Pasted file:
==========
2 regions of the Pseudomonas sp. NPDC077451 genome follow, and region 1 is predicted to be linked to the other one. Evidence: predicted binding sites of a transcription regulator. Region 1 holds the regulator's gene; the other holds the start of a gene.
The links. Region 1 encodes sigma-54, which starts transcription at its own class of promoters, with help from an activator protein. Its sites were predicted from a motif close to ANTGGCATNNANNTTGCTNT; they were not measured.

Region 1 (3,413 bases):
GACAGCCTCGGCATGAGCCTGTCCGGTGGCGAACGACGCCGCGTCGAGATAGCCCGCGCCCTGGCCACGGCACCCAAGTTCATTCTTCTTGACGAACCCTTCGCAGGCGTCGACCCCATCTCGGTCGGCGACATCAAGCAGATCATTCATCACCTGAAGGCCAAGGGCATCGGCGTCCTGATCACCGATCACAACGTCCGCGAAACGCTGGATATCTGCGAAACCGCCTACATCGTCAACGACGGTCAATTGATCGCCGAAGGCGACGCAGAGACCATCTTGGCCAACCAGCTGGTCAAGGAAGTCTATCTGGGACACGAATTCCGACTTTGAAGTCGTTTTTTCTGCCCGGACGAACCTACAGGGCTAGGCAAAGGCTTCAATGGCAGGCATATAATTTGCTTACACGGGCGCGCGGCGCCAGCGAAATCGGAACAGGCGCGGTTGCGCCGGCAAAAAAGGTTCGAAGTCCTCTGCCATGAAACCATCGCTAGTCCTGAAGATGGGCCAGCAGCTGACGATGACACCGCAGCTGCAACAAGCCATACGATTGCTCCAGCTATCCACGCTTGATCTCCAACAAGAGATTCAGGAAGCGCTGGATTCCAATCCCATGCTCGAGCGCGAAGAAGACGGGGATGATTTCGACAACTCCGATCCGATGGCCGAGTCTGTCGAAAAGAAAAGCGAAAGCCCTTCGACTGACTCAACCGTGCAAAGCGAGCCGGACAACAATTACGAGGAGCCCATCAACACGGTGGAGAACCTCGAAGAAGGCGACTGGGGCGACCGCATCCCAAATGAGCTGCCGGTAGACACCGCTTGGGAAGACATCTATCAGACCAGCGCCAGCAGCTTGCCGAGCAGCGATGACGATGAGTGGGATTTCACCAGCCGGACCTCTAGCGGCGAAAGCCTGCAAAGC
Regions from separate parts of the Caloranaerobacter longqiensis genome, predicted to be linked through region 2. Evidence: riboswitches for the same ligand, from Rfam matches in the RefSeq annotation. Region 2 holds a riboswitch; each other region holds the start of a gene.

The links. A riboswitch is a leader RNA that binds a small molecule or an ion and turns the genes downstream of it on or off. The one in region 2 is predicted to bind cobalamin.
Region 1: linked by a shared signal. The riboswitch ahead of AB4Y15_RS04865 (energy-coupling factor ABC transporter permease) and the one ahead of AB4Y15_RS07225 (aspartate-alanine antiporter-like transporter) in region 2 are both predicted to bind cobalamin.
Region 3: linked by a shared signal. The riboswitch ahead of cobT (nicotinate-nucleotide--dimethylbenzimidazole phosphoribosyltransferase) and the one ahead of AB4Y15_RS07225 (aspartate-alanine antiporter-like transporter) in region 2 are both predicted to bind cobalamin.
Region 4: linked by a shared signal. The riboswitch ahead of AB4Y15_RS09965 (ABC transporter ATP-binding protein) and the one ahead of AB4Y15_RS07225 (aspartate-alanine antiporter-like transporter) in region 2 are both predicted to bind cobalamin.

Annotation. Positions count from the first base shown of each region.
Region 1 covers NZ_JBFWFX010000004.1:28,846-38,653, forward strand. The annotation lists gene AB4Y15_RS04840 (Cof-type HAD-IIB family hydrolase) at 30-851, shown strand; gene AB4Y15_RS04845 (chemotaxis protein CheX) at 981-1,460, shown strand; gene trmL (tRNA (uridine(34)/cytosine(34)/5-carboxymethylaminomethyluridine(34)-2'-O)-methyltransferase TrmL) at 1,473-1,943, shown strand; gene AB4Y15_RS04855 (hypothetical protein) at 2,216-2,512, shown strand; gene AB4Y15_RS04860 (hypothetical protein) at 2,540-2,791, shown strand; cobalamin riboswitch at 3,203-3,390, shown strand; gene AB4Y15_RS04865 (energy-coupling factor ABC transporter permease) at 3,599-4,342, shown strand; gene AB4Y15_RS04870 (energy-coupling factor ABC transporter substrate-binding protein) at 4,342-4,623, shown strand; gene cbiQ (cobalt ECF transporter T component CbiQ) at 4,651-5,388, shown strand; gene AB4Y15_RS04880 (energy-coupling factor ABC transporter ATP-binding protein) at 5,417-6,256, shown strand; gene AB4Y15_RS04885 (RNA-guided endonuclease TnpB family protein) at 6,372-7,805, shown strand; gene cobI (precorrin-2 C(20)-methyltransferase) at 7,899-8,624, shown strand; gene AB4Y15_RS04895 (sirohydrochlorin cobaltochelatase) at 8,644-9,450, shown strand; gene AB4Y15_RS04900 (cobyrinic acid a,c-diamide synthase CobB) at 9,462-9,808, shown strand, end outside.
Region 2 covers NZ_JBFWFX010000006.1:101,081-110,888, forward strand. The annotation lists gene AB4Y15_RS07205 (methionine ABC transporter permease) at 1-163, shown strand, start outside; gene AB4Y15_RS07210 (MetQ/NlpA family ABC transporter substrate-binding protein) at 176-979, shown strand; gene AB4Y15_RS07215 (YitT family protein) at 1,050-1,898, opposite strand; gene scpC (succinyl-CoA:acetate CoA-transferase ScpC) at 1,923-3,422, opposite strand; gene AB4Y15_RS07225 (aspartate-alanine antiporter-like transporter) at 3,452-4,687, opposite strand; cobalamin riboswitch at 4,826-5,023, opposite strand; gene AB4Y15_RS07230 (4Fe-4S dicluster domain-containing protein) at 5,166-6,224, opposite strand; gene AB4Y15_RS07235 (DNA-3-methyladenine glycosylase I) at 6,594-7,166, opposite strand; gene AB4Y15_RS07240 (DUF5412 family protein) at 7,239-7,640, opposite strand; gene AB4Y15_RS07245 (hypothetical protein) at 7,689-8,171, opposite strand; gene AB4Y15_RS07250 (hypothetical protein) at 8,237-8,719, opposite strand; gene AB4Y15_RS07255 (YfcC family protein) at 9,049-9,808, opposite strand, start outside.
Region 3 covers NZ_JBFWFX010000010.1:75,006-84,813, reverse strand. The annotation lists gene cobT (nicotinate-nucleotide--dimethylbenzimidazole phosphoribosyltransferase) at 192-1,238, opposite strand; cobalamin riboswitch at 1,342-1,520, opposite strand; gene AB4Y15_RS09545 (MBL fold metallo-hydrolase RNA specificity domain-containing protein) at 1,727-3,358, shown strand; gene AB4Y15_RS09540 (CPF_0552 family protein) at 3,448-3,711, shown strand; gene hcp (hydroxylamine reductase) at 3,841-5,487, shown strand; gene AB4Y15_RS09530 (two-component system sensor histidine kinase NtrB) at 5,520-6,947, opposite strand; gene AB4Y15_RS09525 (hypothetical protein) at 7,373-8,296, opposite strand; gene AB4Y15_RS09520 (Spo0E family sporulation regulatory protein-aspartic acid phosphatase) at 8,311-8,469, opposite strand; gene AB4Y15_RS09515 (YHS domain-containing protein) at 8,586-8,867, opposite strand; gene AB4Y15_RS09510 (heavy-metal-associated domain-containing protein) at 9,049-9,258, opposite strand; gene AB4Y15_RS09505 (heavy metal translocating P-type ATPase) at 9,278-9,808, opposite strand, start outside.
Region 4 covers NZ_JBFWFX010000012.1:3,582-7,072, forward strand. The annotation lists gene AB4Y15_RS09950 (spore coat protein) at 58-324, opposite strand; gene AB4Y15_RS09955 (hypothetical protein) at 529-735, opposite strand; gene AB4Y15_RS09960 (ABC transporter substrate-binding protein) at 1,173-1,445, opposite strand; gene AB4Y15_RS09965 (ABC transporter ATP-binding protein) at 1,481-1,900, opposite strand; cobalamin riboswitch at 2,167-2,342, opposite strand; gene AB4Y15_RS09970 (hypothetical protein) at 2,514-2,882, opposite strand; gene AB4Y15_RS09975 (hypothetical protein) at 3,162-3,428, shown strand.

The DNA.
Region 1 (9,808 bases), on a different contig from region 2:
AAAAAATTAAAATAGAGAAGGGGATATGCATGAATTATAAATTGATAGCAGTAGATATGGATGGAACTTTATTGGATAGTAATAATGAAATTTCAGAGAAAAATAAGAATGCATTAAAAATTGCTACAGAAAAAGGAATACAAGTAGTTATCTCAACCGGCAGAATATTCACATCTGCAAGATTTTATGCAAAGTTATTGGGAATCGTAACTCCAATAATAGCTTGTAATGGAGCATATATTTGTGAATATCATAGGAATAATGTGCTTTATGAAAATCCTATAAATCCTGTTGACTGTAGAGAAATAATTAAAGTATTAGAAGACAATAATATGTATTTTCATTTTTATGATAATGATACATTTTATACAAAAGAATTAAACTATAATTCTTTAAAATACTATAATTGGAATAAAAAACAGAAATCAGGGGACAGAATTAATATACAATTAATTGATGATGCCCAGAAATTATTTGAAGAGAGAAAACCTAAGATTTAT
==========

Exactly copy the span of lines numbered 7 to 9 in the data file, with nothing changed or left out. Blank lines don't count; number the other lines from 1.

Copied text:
Region 1: linked by a shared signal. The riboswitch ahead of AB4Y15_RS04865 (energy-coupling factor ABC transporter permease) and the one ahead of AB4Y15_RS07225 (aspartate-alanine antiporter-like transporter) in region 2 are both predicted to bind cobalamin.
Region 3: linked by a shared signal. The riboswitch ahead of cobT (nicotinate-nucleotide--dimethylbenzimidazole phosphoribosyltransferase) and the one ahead of AB4Y15_RS07225 (aspartate-alanine antiporter-like transporter) in region 2 are both predicted to bind cobalamin.
Region 4: linked by a shared signal. The riboswitch ahead of AB4Y15_RS09965 (ABC transporter ATP-binding protein) and the one ahead of AB4Y15_RS07225 (aspartate-alanine antiporter-like transporter) in region 2 are both predicted to bind cobalamin.